How much of my retirement contributions will I get back if I leave my job?
I'm employed with the local public school system. I began working for them eight years ago. Through my employment, I have been having an amount deducted from my check to be placed in a retirement account through the school system. The system has been adding funds to it as well, but what I am concerned about is the part I have been contributing.
I have decided to leave my job and stay home with my kids full-time. Since my retirement account is not a 401K, it can't be "rolled over". So, I am assuming the school system will have to return my retirement contributions to me, minus what they have contributed and local taxes. Am I correct? If so, will this amount automatically be federally taxed, or will I have to report it on my next tax return?
I'm so confused! I don't want to call my employer to ask these questions if I can help it, because I don't want it to sound like I'm more concerned about my money than all they have done for me over the past few years.
- Mr. GLv 61 decade agoFavorite Answer
It depends on the state where you are located. I teach in PA. I can tell you what you would be able to do in PA.
In PA, you are vested after 5 years, which means you can collect (with penalties). If you choose to collect, it will be a small amount (the math is too much for Y!A). You can contribute this amount to another retirement fund.
Or, since you are probably young, and there is the posibility that you will go back to work when your kids get older, you could do nothing. The account will stay as it is. Upon retirement age, you can collect off of it with no penalties (although the pension will only be based on 8 years of service rather than a regular 35+ year career).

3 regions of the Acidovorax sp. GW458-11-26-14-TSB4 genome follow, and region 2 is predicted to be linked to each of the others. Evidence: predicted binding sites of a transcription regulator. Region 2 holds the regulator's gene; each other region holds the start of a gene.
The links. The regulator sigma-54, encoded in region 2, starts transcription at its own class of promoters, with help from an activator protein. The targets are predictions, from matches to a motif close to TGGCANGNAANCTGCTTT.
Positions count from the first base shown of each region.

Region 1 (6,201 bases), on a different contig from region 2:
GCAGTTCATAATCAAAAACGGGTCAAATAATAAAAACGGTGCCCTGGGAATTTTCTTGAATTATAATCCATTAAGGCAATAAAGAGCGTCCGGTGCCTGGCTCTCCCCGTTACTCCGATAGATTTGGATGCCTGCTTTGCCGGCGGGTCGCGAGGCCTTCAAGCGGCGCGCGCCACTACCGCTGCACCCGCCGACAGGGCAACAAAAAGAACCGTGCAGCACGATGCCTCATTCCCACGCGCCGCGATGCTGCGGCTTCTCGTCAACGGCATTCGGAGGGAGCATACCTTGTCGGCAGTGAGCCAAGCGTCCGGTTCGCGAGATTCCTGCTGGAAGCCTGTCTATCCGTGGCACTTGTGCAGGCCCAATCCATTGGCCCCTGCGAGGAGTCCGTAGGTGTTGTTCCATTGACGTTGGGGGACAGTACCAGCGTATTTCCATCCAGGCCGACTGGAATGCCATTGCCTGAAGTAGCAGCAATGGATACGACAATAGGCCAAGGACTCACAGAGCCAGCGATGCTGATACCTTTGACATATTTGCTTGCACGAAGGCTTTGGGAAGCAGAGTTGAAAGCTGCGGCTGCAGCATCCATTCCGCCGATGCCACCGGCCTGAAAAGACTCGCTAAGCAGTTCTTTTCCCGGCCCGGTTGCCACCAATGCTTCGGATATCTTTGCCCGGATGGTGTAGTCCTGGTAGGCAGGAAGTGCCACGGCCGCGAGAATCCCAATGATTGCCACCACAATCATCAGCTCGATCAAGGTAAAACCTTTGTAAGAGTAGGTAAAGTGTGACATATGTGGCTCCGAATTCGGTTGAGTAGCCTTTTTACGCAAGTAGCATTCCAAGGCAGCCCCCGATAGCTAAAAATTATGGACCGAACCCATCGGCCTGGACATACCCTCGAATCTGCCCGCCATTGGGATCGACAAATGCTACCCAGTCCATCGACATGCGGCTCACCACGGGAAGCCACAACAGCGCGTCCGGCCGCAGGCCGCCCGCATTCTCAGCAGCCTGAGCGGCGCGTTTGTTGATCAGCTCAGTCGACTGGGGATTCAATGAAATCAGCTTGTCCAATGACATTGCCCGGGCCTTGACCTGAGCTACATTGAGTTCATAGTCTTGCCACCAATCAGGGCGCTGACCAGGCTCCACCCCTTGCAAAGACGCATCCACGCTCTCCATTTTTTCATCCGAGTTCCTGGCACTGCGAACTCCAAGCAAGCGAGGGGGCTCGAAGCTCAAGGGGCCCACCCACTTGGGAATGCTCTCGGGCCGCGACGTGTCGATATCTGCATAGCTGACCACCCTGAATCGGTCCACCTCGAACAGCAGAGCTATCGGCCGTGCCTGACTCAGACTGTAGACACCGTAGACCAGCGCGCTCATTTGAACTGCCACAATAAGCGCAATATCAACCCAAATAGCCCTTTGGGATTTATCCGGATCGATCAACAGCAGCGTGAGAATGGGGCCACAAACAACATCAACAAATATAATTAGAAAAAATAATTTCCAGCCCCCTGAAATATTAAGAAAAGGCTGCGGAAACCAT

Does your state have a teachers' association (union)? The association in your state would be a great place for more specific answers to your questions.
- PALADINLv 41 decade ago
Under ERISA (Employee Retirement Income Security Act), the vesting period is 5 years which means that you have to have at least five years of service to be eligible to collect the Employer "match". Some plans "vest" (entitle) 20%/ year from date of hire; others "vest" 100% after 5 years. Of course, your contributions are not subject to the vesting rules.
You will need to talk with someone as to the details of the plan. I'm almost 100% certain that you can "roll over" the monies in your account (an IRS approved account similiar to a 401(k), can't think of the IRS Section Number at the moment) to an Individual Retirement Account (IRA) and defer the taxes until you begin to withdraw the funds from that account. (You can begin to withdraw at age 591/2 and the account must be depleted/closed after your 70th birthday.)
If you have any concerns about the account, the distribution, "roll-over" time limits, and the like, you can call the local IRS office (anonomously, or "for a friend", if you have a concern that they will track you) they will be glad to answer any questions you have.